Thomas Jefferson Papers

From Thomas Jefferson to Lister Asquith, 22 May 1786

To Lister Asquith

Paris May 22. 1786.


When I left this place for England I had no suspicion that any thing more would be necessary on my part for your liberation. Being but lately returned I could not sooner acknowlege the receipt of your several letters of Feb. 20. Mar 20. Apr. 10. 21. and May 1. I this day write to Messrs. Desbordes to pay the charges necessary for your enlargement, to furnish you with a guinea a peice, and to take your draught on Mr. Grand for those sums, and the others which he has furnished you at my request. This being a new case, I am unable to say whether you will be held to repay this money. Congress will decide on that, to whom I shall send a report of the case, and to whom you should apply on your return to America, to know whether you are to repay it or not. During the whole of this long transaction, I have never ceased solliciting your discharge. The evidence furnished by the Farmers to the Ministers impressed them with a belief that you were guilty. However they obtained a remission of all which the king could remit, which was your condemnation to the gallies, and imprisonment, and the sum in which you were fined. The confiscation belonged to the farmers, and the expences of subsistence and of prosecution were theirs also, and so could not be remitted by the king. I wish you to be assured of my sensibility for your sufferings, and of my wishes to have obtained an earlier relief, had it been possible. I shall be glad if you can have an immediate and safe return to your own country, and there find your own families well, and make those who may be authorized to decide on your case sensible that these misfortunes have not been brought on you by any desire of yours to infringe the laws of the country in which you have suffered. I inclose herewith your logbook and the other papers desired by you and am Sir Your most obedt. humble servt,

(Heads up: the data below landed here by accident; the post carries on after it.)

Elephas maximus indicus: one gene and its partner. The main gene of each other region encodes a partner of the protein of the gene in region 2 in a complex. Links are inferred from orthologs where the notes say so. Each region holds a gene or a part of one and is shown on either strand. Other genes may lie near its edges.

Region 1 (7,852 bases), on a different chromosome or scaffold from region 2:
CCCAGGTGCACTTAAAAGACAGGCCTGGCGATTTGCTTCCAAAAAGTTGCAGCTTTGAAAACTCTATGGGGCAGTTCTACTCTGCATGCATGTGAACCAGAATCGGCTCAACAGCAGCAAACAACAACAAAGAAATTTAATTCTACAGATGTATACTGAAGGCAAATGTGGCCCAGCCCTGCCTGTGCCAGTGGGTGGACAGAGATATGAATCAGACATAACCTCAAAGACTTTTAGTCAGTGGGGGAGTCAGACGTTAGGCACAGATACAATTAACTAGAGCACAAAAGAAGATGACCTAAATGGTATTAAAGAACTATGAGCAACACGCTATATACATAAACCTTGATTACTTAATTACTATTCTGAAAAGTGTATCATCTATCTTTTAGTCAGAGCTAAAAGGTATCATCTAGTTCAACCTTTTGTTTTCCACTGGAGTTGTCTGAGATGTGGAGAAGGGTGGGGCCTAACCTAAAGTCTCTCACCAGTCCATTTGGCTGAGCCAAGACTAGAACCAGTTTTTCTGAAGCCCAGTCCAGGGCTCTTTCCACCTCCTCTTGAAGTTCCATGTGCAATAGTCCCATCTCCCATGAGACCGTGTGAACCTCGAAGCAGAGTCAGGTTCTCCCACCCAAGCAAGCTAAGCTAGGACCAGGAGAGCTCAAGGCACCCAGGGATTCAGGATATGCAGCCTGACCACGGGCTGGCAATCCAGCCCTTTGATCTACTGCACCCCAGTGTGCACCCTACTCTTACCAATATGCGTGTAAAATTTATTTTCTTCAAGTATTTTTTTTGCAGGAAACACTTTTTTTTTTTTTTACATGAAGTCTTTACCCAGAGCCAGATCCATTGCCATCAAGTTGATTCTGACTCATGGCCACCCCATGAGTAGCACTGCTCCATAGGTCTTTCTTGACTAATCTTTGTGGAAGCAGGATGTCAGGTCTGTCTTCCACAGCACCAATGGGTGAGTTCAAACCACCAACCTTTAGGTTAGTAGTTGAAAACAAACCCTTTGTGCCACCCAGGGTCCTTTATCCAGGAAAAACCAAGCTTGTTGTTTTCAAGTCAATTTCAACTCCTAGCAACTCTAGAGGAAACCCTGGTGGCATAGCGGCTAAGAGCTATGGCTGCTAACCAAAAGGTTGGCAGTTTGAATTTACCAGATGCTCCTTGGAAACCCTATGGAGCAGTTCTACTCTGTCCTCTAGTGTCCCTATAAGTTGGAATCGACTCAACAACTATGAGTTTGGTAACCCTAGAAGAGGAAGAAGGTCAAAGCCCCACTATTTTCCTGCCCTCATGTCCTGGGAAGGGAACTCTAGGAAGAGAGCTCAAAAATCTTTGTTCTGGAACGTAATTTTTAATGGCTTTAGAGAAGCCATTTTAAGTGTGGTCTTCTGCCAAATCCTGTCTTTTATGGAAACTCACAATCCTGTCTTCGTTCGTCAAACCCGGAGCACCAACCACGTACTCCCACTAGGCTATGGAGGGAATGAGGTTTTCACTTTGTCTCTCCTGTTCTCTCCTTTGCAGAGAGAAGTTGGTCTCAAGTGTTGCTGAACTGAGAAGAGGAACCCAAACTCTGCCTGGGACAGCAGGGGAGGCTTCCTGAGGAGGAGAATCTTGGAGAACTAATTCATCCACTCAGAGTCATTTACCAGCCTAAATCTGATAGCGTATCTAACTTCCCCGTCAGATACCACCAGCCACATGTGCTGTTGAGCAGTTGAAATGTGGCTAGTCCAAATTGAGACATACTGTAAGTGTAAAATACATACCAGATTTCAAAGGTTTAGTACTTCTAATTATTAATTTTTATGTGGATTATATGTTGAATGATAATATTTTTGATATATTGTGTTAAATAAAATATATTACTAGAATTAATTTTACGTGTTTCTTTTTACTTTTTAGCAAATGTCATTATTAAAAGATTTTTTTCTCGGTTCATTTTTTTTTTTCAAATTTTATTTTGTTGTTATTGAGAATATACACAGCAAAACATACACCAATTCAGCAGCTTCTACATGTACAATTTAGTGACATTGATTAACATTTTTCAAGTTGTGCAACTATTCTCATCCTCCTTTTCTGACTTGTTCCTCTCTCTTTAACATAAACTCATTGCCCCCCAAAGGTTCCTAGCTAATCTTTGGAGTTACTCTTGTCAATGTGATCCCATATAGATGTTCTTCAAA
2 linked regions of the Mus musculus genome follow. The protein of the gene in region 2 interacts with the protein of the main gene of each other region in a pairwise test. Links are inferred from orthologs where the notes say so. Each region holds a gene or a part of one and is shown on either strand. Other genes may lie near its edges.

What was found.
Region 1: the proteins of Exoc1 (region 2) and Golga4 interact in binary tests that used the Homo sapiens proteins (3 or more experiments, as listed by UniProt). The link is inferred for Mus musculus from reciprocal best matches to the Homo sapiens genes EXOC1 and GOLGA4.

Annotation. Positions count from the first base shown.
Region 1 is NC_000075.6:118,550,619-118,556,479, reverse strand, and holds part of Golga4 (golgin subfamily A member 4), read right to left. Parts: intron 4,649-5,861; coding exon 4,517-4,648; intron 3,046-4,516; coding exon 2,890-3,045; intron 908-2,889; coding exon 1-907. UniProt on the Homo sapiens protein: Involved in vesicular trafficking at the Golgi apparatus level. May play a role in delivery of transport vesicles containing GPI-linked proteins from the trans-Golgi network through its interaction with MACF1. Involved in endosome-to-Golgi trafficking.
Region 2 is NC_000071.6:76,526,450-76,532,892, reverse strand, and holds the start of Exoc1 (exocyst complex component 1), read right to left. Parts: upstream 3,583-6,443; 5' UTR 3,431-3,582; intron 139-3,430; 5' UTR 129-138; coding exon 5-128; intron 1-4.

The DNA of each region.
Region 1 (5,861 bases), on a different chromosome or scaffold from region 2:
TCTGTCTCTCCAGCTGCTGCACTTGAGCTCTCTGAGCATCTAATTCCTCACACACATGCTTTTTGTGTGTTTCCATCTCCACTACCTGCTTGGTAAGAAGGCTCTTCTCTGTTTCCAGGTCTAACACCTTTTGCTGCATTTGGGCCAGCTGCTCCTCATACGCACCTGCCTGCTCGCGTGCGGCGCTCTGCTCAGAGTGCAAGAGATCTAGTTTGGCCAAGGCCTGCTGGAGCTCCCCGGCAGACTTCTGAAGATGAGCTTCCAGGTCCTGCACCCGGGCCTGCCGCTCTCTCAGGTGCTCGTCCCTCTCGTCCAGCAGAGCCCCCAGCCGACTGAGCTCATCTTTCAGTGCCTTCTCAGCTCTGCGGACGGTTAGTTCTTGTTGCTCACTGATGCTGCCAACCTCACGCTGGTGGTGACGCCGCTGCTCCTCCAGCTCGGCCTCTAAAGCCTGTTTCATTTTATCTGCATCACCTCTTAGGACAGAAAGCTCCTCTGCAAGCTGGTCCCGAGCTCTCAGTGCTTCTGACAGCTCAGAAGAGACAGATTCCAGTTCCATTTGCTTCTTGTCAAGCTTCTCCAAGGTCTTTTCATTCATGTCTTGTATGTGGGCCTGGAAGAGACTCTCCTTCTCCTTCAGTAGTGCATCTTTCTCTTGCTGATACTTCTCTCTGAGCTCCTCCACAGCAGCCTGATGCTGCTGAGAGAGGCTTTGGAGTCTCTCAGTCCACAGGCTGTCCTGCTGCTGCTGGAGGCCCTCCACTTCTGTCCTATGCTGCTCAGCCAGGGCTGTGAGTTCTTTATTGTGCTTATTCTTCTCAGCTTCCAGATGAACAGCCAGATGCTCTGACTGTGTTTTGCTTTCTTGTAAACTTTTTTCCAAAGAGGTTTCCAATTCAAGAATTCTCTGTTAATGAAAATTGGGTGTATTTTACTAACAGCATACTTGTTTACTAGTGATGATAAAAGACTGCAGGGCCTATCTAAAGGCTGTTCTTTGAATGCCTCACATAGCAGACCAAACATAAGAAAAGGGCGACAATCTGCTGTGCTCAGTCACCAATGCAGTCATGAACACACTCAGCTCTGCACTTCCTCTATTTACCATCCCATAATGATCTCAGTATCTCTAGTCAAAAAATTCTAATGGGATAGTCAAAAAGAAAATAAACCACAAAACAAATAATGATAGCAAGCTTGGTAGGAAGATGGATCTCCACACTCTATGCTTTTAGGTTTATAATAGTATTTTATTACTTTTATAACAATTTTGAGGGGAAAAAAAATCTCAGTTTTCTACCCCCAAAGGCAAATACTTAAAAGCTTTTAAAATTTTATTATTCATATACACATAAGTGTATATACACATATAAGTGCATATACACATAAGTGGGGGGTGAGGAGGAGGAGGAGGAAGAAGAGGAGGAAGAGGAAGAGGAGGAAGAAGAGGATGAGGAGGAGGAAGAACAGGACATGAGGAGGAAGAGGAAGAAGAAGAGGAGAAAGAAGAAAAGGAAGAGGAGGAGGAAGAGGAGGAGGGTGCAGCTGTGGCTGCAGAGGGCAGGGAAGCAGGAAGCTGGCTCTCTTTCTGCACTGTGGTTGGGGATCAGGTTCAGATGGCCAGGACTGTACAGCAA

Th: Jefferson

PrC (DLC). Enclosures not found, but see TJ to Vergennes, 14 Nov. 1785 and its enclosure.

Asquith’s letter of 10 Apr. 1786, here acknowledged, was actually addressed to Short; see Asquith to TJ, 21 Apr. 1786.

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